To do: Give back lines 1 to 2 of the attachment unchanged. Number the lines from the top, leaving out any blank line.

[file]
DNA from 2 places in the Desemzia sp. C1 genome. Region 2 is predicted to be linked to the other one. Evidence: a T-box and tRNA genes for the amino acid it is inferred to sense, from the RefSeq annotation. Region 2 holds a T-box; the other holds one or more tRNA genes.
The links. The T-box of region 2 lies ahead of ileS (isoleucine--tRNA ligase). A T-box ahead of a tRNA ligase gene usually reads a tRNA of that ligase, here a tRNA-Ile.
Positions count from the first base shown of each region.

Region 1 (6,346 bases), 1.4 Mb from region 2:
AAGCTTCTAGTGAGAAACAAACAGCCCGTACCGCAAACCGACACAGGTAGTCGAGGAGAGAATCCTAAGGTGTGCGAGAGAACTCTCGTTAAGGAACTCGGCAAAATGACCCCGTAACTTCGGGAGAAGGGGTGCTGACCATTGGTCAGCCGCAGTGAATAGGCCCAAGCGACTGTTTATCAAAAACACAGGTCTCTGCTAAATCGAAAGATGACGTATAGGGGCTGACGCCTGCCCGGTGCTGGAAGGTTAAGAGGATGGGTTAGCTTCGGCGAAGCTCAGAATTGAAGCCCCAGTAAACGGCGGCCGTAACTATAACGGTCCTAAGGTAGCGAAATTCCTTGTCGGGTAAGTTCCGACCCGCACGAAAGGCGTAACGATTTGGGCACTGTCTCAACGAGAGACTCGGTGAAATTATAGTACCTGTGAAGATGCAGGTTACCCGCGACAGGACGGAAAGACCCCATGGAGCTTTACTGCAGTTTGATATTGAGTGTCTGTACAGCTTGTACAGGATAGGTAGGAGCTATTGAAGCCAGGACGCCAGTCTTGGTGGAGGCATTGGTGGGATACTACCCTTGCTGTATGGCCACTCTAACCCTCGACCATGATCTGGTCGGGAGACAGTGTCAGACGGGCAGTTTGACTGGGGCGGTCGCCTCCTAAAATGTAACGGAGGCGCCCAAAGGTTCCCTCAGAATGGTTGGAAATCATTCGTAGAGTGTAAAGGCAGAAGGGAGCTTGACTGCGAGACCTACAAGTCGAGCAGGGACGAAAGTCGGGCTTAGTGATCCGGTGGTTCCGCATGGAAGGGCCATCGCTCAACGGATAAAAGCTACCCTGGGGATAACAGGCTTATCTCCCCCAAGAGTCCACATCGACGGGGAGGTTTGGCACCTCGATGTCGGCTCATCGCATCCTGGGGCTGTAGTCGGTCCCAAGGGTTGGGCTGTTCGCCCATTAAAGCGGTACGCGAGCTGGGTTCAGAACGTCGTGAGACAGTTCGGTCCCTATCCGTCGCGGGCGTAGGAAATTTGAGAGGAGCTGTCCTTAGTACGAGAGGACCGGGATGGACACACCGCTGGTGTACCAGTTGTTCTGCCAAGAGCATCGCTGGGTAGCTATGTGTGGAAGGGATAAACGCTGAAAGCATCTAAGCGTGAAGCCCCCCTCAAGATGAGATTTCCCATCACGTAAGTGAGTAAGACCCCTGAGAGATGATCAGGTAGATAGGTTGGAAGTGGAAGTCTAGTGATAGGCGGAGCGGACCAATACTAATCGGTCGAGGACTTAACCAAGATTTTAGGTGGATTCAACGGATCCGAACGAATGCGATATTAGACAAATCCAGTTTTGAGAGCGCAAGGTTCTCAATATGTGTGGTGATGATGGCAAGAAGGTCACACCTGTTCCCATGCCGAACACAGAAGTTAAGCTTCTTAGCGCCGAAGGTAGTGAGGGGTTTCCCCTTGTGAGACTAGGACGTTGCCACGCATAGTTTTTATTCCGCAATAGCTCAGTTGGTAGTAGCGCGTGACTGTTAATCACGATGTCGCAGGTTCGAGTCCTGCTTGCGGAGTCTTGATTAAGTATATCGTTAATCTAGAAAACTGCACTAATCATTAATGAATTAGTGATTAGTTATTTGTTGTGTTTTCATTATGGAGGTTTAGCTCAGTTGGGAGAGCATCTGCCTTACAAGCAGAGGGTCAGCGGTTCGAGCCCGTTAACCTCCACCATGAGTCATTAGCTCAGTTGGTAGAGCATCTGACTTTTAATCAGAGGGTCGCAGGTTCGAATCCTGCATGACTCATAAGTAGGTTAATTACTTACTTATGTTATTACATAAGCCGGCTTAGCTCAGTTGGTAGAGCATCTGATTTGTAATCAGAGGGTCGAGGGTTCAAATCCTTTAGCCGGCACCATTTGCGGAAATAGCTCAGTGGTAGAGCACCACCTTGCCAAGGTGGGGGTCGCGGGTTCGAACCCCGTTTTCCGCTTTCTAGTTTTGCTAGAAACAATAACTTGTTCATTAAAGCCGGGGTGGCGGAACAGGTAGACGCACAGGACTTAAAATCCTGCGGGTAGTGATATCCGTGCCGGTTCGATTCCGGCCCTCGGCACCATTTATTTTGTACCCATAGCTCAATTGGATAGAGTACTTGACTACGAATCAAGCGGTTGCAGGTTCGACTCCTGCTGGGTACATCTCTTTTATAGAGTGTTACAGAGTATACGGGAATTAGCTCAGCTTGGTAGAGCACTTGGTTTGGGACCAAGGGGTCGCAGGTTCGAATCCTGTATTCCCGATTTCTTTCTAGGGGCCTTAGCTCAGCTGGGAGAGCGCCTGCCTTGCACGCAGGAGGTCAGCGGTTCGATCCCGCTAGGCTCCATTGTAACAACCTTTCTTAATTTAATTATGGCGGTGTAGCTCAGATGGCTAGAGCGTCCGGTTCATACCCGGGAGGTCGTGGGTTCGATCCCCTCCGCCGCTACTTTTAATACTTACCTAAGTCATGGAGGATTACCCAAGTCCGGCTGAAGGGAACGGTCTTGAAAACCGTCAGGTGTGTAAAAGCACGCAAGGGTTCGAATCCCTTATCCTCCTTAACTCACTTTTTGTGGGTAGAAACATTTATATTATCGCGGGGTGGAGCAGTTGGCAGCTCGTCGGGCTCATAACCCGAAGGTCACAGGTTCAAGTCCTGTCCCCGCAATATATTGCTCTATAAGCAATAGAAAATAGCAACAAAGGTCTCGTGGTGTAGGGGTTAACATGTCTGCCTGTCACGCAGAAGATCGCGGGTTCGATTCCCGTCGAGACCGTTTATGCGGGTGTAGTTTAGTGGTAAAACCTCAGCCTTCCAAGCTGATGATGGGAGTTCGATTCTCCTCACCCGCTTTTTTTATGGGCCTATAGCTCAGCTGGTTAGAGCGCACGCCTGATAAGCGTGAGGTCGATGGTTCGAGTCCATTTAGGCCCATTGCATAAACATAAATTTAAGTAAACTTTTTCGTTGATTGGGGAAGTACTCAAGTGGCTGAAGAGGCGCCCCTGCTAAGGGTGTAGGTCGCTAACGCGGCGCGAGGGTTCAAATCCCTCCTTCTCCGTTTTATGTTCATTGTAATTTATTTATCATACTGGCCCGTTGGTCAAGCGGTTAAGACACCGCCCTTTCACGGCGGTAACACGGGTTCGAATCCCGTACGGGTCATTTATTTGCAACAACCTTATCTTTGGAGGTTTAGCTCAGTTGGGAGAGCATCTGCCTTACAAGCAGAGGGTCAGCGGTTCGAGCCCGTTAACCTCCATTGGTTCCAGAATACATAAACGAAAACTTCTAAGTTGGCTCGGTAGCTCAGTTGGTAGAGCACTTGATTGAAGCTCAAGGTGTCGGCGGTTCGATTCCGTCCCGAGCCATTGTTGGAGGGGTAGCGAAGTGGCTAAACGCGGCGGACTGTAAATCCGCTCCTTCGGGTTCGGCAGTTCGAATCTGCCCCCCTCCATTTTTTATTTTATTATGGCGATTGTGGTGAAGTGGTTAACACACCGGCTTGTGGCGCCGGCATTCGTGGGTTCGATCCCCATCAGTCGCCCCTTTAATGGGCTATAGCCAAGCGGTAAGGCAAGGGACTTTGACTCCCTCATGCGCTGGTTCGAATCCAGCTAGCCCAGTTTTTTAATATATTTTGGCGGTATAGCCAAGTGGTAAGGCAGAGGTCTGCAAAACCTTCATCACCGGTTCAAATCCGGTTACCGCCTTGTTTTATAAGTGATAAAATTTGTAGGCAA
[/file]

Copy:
DNA from 2 places in the Desemzia sp. C1 genome. Region 2 is predicted to be linked to the other one. Evidence: a T-box and tRNA genes for the amino acid it is inferred to sense, from the RefSeq annotation. Region 2 holds a T-box; the other holds one or more tRNA genes.
The links. The T-box of region 2 lies ahead of ileS (isoleucine--tRNA ligase). A T-box ahead of a tRNA ligase gene usually reads a tRNA of that ligase, here a tRNA-Ile.